College students get hands on with global warming

South Cheshire College/West Cheshire College students took part in a government funded Erasmus programme at the College’s Crewe Campus to improve their knowledge of global warming and how to reduce their carbon footprint.
Thirty-two engineering students from Mindelheim, a town in Swabia, Bavaria, Germany, along with their teachers Alexandra Zieger and Karl Geller, known for his educational efforts in raising the awareness of energy efficiencies in Germany, travelled to the College as part of the programme.
Yvette Robinson, International Programmes Manager at South Cheshire College/ West Cheshire College commented: “This is the third year we have been involved with the programme. We were fortunate enough to gain specialist knowledge on global warming and energy saving, along with innovative workshops to encourage our students to get involved. It’s an incredibly topical subject and one that is really championed in Germany, therefore it was a great experience for our students.
“In Germany, consumers have spent about €190 billion over the last two decades to subsidise renewable energy sources like wind and solar. These renewables now account for about one-third of German electric power on average and reached a high of 86 percent in one day in May last year.
“We were lucky enough to have Karl Geller leading the German exchange, who is extremely influential in Germany and a true advocate of global warming.”
The itinerary consisted of a week in which the German exchange students also gained an understanding of British culture, benefitting from developing their English skills and ways to improve their presentational skills. The College staff also took the students on a tour of Manchester, Chester, Quarry Bank Mills and Liverpool, as well as a private tour of the Bentley showroom in Crewe, a highlight for many of the students.
South Cheshire College/West Cheshire College students also received a special one-week workshop on global climate change, its impact on people and the serious societal challenges this can pose. The German students set-up workstations to explain the research and showcase this in an interactive way. Over 160 College students from courses such as A-level Physics and Geography as well as Construction and Engineering all attended.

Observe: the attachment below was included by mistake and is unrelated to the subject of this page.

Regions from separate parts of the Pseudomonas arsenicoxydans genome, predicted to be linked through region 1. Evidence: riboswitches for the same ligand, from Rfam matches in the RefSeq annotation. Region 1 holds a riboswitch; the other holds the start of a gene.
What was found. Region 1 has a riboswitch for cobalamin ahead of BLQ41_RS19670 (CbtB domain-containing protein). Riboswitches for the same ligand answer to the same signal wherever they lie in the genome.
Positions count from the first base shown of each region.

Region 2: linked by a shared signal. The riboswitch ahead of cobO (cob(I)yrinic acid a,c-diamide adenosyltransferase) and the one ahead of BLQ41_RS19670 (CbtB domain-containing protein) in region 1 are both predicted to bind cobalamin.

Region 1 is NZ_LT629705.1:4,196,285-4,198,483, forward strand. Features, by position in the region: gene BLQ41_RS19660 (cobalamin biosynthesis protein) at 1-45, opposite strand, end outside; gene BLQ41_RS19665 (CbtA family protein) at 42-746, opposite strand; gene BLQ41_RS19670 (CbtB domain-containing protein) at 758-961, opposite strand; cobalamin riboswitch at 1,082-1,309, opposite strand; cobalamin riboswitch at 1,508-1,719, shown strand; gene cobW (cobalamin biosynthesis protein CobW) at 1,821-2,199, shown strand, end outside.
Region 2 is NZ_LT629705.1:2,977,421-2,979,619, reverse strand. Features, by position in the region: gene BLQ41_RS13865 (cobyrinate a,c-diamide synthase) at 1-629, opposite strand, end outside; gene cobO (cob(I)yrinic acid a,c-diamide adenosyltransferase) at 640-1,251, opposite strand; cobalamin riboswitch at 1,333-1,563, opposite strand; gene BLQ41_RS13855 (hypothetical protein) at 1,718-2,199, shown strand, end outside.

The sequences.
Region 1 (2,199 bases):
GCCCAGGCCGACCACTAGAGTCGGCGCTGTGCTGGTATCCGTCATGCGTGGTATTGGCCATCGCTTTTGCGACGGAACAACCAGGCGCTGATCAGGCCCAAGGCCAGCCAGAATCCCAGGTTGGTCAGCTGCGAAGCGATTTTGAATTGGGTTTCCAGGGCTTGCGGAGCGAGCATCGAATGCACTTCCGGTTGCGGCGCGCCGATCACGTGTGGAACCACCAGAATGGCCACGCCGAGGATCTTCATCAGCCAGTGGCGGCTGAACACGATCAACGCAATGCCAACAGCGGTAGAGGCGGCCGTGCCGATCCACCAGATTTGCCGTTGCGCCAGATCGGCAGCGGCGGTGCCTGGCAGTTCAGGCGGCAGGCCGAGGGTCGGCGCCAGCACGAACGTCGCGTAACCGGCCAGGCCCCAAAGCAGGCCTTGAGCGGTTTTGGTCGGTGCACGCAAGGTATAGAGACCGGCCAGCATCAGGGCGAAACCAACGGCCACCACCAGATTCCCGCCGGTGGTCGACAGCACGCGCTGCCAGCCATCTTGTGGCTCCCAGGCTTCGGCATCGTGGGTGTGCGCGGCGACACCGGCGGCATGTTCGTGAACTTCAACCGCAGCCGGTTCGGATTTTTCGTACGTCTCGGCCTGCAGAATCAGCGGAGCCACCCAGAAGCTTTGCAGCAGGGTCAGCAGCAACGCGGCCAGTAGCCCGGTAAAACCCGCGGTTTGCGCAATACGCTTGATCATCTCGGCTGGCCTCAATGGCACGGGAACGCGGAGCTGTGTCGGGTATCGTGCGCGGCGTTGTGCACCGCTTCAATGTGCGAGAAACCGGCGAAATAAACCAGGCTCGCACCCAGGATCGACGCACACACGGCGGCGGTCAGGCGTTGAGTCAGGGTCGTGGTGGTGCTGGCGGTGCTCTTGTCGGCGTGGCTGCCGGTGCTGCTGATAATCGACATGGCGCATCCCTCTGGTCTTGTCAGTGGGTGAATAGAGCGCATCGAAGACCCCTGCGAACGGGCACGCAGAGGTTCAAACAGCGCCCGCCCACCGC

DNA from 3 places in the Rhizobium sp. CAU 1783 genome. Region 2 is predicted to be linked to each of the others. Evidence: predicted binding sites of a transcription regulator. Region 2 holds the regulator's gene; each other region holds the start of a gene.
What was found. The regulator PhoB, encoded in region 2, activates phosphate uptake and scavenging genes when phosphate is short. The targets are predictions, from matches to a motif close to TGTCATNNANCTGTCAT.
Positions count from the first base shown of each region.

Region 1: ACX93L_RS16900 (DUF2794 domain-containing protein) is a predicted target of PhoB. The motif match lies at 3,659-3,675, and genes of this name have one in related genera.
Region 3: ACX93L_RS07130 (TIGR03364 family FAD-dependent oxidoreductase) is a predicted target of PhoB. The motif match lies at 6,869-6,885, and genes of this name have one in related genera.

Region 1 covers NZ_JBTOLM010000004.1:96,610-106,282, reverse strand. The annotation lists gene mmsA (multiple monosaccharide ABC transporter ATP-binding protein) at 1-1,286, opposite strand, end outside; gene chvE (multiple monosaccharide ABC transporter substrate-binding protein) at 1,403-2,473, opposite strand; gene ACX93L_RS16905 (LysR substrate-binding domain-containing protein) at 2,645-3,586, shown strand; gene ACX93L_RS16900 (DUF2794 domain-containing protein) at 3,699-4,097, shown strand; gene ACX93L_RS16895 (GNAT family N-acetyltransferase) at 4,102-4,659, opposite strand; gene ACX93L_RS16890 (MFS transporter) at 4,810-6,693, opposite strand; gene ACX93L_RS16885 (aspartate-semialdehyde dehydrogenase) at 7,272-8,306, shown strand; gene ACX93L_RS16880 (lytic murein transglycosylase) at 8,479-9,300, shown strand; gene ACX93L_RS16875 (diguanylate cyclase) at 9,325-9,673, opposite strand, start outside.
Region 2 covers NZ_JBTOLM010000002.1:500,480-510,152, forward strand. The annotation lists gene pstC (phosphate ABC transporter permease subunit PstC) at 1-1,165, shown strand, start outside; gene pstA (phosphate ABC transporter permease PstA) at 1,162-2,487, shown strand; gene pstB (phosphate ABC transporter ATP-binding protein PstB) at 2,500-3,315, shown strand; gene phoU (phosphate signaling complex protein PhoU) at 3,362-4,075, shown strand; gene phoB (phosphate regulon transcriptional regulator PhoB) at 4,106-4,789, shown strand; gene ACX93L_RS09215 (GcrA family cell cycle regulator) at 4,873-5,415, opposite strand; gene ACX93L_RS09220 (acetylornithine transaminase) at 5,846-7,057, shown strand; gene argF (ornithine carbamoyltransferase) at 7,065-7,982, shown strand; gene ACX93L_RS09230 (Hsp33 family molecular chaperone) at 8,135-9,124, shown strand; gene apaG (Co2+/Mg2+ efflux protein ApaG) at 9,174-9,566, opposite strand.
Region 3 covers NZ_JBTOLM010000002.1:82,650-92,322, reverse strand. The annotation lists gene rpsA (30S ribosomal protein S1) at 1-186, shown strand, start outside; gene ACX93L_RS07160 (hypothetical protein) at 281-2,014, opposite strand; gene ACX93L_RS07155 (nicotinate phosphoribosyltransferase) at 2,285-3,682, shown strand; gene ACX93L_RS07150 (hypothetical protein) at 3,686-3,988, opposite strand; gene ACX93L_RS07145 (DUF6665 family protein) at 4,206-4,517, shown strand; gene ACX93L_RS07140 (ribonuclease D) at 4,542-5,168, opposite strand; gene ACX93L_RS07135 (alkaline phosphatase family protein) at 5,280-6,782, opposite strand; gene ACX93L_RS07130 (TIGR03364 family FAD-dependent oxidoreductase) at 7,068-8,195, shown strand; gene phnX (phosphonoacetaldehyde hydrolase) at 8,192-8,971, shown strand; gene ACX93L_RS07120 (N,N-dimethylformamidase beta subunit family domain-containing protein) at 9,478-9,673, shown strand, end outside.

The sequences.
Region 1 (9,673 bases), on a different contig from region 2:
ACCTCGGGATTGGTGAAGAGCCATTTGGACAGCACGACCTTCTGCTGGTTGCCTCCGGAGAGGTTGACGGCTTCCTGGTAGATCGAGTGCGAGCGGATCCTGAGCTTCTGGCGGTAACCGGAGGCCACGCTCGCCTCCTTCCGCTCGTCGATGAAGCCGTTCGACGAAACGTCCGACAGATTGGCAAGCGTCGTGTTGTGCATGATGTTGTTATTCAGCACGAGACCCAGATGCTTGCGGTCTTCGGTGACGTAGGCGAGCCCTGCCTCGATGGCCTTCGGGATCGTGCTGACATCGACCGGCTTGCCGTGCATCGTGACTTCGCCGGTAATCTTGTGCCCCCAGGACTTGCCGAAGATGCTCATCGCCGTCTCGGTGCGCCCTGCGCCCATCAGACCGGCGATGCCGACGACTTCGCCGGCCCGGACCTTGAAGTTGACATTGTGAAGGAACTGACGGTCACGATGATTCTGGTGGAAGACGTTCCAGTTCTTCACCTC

Yvette went on to say: “The German students cleverly raised awareness of sustainability, how to save energy to reduce carbon footprint and to play a part in stopping global warming by showcasing prevention techniques. They did this using an innovative teaching methodology. For example, one workshop asked four students to push a car around the car park with one person inside the car. They gradually increased the number of people inside the car, proving that it takes the same effort without additional energy to push the car no matter how many people are inside, hence promoting car sharing.
“All the workshops were of a similar vein and thoroughly enjoyed by the students. Alongside the teaching benefits, students now have a better understanding of the German culture. The students were really great fun and truly pleasant.
“Given that this was such a positive experience, the idea now is to continue the programme next year but also investigate exchange opportunities to benefit from reciprocal trips, as well as energy efficient programmes.”